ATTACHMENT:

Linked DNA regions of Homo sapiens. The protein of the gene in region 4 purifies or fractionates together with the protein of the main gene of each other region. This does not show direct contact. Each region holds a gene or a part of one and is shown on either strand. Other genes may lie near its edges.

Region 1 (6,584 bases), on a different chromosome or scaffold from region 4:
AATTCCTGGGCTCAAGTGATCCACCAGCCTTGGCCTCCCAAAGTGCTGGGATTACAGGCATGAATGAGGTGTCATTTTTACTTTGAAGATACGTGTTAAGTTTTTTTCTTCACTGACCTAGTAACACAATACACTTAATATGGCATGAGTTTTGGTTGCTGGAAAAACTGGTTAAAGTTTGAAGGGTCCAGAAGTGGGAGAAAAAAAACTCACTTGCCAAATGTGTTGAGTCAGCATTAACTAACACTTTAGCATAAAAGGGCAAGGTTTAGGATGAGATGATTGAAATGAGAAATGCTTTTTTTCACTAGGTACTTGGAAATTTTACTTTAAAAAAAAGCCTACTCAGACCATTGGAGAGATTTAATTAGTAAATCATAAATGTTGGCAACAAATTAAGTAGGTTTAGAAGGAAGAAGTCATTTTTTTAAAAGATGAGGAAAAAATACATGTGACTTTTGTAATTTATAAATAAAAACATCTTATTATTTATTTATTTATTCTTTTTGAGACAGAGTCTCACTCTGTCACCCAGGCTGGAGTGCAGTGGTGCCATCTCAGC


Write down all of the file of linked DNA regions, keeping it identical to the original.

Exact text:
Linked DNA regions of Homo sapiens. The protein of the gene in region 4 purifies or fractionates together with the protein of the main gene of each other region. This does not show direct contact. Each region holds a gene or a part of one and is shown on either strand. Other genes may lie near its edges.

Region 1 (6,584 bases), on a different chromosome or scaffold from region 4:
AATTCCTGGGCTCAAGTGATCCACCAGCCTTGGCCTCCCAAAGTGCTGGGATTACAGGCATGAATGAGGTGTCATTTTTACTTTGAAGATACGTGTTAAGTTTTTTTCTTCACTGACCTAGTAACACAATACACTTAATATGGCATGAGTTTTGGTTGCTGGAAAAACTGGTTAAAGTTTGAAGGGTCCAGAAGTGGGAGAAAAAAAACTCACTTGCCAAATGTGTTGAGTCAGCATTAACTAACACTTTAGCATAAAAGGGCAAGGTTTAGGATGAGATGATTGAAATGAGAAATGCTTTTTTTCACTAGGTACTTGGAAATTTTACTTTAAAAAAAAGCCTACTCAGACCATTGGAGAGATTTAATTAGTAAATCATAAATGTTGGCAACAAATTAAGTAGGTTTAGAAGGAAGAAGTCATTTTTTTAAAAGATGAGGAAAAAATACATGTGACTTTTGTAATTTATAAATAAAAACATCTTATTATTTATTTATTTATTCTTTTTGAGACAGAGTCTCACTCTGTCACCCAGGCTGGAGTGCAGTGGTGCCATCTCAGC